Sunday, July 03, 2011

Boreal Cabin Flora and Fauna

Our family headed out to our cabin on Lac La Ronge for a night this weekend. The weather was nice and the mosquitoes were thick at night. If there is any good reason to have an indoor toilet, it is to avoid needing to opening the door at night and letting in the mosquitoes. Unfortunately, we only have an outdoor toilet (and spent half the night killing mosquitoes). However, we do have a dog who is more than happy to escort people to the outhouse.
Morning on the lake:

We live amid the Canadian boreal forest, the flora and fauna of which I have tried to learn a bit about. I really can't name many of the trees, but I find the flowers and berries not to hard to identify (and I'm sure that there will be an iphone app for that soon too).
Corydalis sempervirens:

There's a good reason that C. sempervirens may be familiar to some gardeners. Dicentra (bleeding hearts) and several other varieties of Corydalis are kept in perennial gardens and are all members of the Family Fumariaceae, the fumitories. One other corydalis that might grow in a northern garden is golden corydalis (zone 3), though the lovely blue and purple-flowered corydalis are listed for zone 5 and are unlikely to thrive.
Our only form of mosquito control at the moment, found sleeping on our screen door:

The solitary screen-bat disappeared by morning, fortunately, because we had to remove the screen. Some animal (bear?) had shredded the bottom half of it last fall, probably in an effort to raid our cabin for imagined food. We also noticed high-pitched squeaking coming from the space between the brick chimney and the exterior wall. The space is entirely outside the cabin, so it is okay that a colony of bats has decided to live there. We would just like them to eat MORE mosquitoes. In case anyone worries, there have been no rabies cases in the north so we aren't particularly concerned about that either (vs. my father who was bitten by a rabid bat several years ago in southern BC). We also felt sorry for Kona in the middle of the night and brought her inside to escape the mosquitoes.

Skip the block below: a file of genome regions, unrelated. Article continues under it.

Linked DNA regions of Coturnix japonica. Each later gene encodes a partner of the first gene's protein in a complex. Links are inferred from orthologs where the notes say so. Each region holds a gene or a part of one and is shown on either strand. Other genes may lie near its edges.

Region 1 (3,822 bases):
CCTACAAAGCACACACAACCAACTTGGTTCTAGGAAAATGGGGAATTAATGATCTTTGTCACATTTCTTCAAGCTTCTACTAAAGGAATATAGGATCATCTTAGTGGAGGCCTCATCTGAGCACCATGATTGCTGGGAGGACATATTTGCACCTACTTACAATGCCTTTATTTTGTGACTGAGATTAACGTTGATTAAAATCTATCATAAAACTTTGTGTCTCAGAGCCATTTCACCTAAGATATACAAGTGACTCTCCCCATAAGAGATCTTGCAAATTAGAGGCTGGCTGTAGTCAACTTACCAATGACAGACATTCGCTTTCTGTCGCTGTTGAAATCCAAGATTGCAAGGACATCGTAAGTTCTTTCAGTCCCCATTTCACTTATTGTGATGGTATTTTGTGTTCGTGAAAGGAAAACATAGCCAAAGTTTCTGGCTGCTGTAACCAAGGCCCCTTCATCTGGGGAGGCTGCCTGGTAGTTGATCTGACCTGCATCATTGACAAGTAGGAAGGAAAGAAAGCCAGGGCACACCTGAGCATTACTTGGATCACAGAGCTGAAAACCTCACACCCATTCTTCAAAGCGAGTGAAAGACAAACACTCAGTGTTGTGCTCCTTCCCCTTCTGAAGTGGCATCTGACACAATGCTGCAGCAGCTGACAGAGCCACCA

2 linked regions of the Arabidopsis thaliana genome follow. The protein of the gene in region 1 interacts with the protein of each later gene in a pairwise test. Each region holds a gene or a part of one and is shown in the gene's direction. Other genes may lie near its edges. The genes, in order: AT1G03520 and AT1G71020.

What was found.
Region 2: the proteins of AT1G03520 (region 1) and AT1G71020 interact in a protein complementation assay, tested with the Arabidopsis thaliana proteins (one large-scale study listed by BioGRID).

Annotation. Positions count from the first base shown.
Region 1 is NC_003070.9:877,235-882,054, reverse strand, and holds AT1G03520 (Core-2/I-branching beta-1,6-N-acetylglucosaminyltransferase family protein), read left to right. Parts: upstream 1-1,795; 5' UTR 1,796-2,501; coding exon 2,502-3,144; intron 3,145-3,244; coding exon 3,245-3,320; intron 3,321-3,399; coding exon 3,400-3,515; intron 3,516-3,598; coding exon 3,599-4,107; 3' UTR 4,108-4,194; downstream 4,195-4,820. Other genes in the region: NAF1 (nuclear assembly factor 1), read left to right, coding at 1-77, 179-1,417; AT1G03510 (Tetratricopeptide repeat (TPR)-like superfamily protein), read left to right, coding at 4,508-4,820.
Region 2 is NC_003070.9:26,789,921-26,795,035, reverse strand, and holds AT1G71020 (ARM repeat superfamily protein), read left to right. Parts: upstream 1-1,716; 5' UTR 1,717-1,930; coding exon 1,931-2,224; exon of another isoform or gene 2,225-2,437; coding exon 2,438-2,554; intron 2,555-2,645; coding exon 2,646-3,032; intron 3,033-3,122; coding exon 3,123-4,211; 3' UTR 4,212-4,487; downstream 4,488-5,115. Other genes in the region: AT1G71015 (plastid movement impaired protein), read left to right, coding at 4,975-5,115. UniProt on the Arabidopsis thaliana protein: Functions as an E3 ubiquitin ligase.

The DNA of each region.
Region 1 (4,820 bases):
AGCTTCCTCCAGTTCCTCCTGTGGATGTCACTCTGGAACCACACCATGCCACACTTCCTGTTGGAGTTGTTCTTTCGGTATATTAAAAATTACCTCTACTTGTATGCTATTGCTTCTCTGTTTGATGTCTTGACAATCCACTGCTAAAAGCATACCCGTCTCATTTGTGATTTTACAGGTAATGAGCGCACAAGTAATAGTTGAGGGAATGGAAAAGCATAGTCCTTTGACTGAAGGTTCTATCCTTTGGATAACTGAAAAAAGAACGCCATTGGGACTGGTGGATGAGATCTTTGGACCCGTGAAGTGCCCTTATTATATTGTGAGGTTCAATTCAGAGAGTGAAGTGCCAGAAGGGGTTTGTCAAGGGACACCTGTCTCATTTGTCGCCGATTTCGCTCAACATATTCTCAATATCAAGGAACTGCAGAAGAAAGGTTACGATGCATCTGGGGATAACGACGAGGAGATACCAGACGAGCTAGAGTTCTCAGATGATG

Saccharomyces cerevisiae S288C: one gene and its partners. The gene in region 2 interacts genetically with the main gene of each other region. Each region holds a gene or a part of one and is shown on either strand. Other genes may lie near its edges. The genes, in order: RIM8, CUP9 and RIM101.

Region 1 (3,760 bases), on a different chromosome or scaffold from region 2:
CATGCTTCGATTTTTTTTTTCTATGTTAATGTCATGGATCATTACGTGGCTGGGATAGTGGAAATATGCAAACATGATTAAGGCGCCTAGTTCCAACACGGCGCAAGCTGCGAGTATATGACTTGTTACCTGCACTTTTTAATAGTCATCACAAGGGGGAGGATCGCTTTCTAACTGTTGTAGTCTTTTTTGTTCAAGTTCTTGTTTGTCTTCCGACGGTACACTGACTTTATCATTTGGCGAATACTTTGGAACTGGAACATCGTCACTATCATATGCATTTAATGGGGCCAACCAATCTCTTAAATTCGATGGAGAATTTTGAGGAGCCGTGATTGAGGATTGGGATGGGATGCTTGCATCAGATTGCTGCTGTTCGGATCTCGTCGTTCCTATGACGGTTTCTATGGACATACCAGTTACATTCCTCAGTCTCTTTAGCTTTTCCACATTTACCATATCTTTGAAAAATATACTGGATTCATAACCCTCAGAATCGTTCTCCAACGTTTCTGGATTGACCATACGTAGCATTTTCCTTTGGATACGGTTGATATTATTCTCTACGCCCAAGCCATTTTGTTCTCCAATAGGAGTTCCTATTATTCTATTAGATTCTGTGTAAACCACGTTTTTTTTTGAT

Kona, the husky-malamute:

For the first time, I saw a beaver swimming in the lake outside our cabin. You might say that I musn't get out on the lake very much. That is true, since I have a garden to tend to and I like my hot showers in my house. I wouldn't have noticed the beaver, except that I heard a tremendous splash from inside the cabin, like someone dropped a large stone in the water. Then, I noticed a brown head swimming away from the concentric circles of disturbed lake water. He slapped the water a few more times, but speedily swam away before I got outside with my camera. Next time, loud beaver.


Grey.and.Vis.Mom said...

I was just saying to Greg the other day, that it would be GREAT to have an "app" to identify the flora and fauna :)
googling just takes far to long in these days of instant gratification!

Bernie said...

Loved that first shot! What a fantastic spot, mosquitoes aside.

Here in the tropics of Australia we experience hordes of them during our hot summer/autumn. Where I live we also have little bats that we don't mind having around for the same reason as you.

That Corydalis is just gorgeous ... so is Kona! It's been fantastic to visit a place so very different to my corner of the world.

Sheryl at Providence Acres Farm said...

Mosquitoes can be terrible and we love the bats too! I built a bat house for them last spring.

Marvelous dog!